The High Plains Drifters and our friends set out on a day trip south of Tucson last week to look at the artsy crafty treasures to be found in the town of Tubac, “Where History and Art Meet”, located about half way between Tucson and the Mexican/U.S. border town Nogales.
The real treasure we found – where art and history really do meet -- was in the Mission San Xavier Del Bac on the Tohono O’odham Indian Reservation, not far from Tucson. The Tohono O’odham, meaning ‘desert people’ is the name of the Native Americans who populate the Sonoran Desert in southeast Arizona and northwest Mexico.
The present structure was built between 1783 and 1797, long before the area was to come under U.S. control as a result of the Gadsden Purchase in 1853.
The Mission was founded by Jesuit Father Eusebio Francisco Kino nearly a century before this structure was started. Kino, born in what is now Italy, joined the Spanish order and was assigned to Spain’s Colony in Mexico. History considers him both priest and explorer, as he made some 40 expeditions into the area now known as Arizona and others up the Baja before his death in 1711 in Sonora.
The missionaries were forced to leave San Xavier in 1828 but returned in 1911- a year before Arizona attained its statehood.
This Kino Mission is the only one in the nation still active in preaching to the Tohono O’odham.
The mission’s Spanish mission architecture – the domes, carvings, flying buttresses distinguish it from other Spanish missions. It is called “The White Dove of the Desert”.
If You Go:
The Mission is 9 miles south of Tucson, off Interstate 19, exit 92 on San Xavier Road. Hours: Daily 7 – 5 Mission (no photos allowed during services) Museum daily 8 – 4:30 p.m. No admission fee for either; donations welcomed.
And Down the Road. . .
Just south of Tubac (exit 29 off Interstate 19) is Tumacacori National Historical Park where you’ll find the abandoned Mission San Jose de Tumacacori – visited by Kino in 1691. It was after the King of Spain expelled the Jesuits, replacing them with Franciscans that the work was started on the massive adobe church that was never completed and ultimately abandoned in 1848. It is also worth a visit.
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A very beautiful church, great find :)ReplyDelete
Thanks for stopping by today!Delete
Lovely church. So interesting to read about the Spanish - and Native American - influences in the USA.ReplyDelete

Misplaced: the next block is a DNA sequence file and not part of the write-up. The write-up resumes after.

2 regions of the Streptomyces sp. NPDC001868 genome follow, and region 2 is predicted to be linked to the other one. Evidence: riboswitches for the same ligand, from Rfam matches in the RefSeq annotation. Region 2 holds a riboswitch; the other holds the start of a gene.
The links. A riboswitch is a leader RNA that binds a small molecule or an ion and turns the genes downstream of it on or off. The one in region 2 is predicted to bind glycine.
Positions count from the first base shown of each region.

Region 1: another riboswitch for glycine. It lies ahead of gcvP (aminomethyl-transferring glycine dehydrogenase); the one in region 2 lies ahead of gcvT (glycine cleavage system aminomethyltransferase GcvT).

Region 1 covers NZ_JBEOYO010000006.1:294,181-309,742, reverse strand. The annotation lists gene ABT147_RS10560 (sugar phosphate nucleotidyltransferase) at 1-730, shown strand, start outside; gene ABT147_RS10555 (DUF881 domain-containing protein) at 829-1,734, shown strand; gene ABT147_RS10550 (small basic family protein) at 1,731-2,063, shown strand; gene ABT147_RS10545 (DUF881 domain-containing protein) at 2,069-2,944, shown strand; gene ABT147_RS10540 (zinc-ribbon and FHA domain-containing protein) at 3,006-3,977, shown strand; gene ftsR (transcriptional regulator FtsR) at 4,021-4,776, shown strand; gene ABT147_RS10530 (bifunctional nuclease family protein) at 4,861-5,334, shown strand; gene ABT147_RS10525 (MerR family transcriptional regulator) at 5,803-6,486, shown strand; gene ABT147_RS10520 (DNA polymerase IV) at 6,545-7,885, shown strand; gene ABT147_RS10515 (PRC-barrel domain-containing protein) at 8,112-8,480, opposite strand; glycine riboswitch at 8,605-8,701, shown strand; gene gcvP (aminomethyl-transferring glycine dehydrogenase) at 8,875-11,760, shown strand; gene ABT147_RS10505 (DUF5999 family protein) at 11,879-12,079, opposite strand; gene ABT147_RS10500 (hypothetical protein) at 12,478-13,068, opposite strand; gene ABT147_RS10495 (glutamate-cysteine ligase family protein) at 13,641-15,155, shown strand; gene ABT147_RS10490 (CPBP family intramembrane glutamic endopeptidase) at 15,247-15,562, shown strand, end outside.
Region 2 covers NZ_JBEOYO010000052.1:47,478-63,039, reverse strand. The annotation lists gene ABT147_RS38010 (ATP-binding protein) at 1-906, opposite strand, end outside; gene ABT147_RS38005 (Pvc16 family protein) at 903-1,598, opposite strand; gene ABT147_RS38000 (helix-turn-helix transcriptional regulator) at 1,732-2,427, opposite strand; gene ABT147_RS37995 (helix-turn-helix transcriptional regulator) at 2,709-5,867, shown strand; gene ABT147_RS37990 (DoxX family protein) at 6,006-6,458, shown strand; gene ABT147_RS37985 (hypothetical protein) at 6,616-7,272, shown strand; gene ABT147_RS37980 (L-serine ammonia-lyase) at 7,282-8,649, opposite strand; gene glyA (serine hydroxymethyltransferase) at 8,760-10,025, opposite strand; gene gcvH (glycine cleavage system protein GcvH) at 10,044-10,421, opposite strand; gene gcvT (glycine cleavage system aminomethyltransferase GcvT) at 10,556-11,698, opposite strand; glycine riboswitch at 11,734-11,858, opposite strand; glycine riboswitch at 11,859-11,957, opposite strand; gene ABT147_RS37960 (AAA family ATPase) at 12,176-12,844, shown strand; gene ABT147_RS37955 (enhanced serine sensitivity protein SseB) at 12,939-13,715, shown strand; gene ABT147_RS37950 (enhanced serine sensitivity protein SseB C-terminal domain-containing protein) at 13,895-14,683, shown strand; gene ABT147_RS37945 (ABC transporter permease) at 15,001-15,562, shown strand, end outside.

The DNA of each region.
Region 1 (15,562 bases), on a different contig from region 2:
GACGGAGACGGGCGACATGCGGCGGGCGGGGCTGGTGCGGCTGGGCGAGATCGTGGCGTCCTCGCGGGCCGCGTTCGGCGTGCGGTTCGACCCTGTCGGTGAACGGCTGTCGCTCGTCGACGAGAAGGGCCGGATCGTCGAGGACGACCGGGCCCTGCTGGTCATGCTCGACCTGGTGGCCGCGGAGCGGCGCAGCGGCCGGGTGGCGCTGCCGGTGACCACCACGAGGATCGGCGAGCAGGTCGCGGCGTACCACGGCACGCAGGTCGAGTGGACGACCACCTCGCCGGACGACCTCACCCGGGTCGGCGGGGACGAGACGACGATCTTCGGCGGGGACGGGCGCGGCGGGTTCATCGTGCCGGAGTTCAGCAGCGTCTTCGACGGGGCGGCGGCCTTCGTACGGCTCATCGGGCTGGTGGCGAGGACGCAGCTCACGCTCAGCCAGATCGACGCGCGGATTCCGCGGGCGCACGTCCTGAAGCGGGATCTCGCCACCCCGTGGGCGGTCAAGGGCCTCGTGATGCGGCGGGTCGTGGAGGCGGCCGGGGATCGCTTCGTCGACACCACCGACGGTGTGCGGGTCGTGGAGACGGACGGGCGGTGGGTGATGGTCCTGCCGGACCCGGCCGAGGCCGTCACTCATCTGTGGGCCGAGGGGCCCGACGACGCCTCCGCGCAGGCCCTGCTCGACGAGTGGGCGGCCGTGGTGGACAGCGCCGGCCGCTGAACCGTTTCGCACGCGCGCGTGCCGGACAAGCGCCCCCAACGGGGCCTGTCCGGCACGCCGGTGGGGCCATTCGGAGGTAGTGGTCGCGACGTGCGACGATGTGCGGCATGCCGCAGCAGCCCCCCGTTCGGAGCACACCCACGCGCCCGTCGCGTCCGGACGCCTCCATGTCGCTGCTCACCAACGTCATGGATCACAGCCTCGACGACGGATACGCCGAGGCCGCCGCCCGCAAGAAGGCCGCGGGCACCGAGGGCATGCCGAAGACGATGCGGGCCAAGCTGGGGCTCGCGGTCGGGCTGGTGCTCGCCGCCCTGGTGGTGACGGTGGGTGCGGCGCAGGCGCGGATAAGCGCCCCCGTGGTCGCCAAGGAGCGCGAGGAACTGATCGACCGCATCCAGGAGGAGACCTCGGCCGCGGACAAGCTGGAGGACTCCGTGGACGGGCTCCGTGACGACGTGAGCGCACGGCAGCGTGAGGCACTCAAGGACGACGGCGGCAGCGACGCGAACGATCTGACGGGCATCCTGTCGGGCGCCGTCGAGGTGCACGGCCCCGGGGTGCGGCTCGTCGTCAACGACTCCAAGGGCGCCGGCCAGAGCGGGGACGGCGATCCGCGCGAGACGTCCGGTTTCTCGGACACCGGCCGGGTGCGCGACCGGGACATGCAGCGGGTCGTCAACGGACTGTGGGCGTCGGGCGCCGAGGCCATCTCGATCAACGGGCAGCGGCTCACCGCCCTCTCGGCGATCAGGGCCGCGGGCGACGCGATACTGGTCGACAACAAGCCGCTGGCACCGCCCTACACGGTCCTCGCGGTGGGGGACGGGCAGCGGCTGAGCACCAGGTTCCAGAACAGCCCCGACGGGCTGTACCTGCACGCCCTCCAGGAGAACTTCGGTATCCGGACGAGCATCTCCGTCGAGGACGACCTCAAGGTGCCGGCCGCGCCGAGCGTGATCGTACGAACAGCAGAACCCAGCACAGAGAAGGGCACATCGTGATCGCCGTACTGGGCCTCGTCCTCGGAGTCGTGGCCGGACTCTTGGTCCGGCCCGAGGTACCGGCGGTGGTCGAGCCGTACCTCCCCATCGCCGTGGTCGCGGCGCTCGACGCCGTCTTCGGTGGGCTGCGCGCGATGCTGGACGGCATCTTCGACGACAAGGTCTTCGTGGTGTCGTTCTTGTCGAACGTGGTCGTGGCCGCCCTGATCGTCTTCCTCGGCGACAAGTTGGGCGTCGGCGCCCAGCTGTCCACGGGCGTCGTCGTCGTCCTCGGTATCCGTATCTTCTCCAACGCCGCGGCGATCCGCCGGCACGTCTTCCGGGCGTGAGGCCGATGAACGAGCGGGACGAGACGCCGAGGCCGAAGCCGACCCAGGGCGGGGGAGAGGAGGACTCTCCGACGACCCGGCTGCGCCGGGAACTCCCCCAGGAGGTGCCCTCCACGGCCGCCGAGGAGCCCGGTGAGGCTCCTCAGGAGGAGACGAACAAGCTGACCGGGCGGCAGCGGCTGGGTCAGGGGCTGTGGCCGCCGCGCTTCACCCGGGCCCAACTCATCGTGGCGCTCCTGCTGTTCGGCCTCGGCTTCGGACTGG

I am usually so wrapped up in the history of Europe that I do forget about some of the remarkable explorers we had so very long ago --Delete
I always love the architecture you find at the missions but I've never taken the time to explore inside. I love the contrast of the white buildings against a blue sky. You've covered a lot of ground on this trip.ReplyDelete
I am sorry we didn't stop at the older unfinished one now, just to have seen the contrasts. And yes, we've put some miles on Ol' Paint the Camry this trip.Delete
The history behind these missions is fascinating. I was surprised that they were built in the 18th century!ReplyDelete
It is pretty amazing to think this kind of construction was taking place here at this point in history.Delete
This is a beautiful mission with an interesting history.ReplyDelete
Father Kino sounds like quite an adventurer. Thanks for sharing this find, Jackie!
Yes, I need to read up a bit more on Father Kino; just the small amount I found on the internet had me wanting more.Delete
I've been to all of these places and they are definitely worth a visit if you're heading to Southern Arizona.ReplyDelete
I agree completely, Dick!Delete
The Southwest is the one part of the U.S. I've never visited in depth. The culture seems so different than everywhere else.ReplyDelete
It is a wonderfully beautiful area - I'd recommend it, Evan.Delete
I was just helping my daughter study about the Tohono O'odham this week. She was supposed to write down all the words in the story she didn't know, and this was one of them. I really like the close-up of the mission.ReplyDelete
That is good to hear that they are still studying the Tohono O'odham; not sure I remember ever having done so.Delete
How gorgeous, Jackie. I feel like I'm in Spain. Love those blue skies, too!ReplyDelete
It is rather amazing how much this place reminded me of some of the Spanish cathedrals we visited while there. We've started home and hit snow and rain - I miss those blue skies already!Delete
We were in Spain earlier this year and looking at this building made me feel like we were back there again.ReplyDelete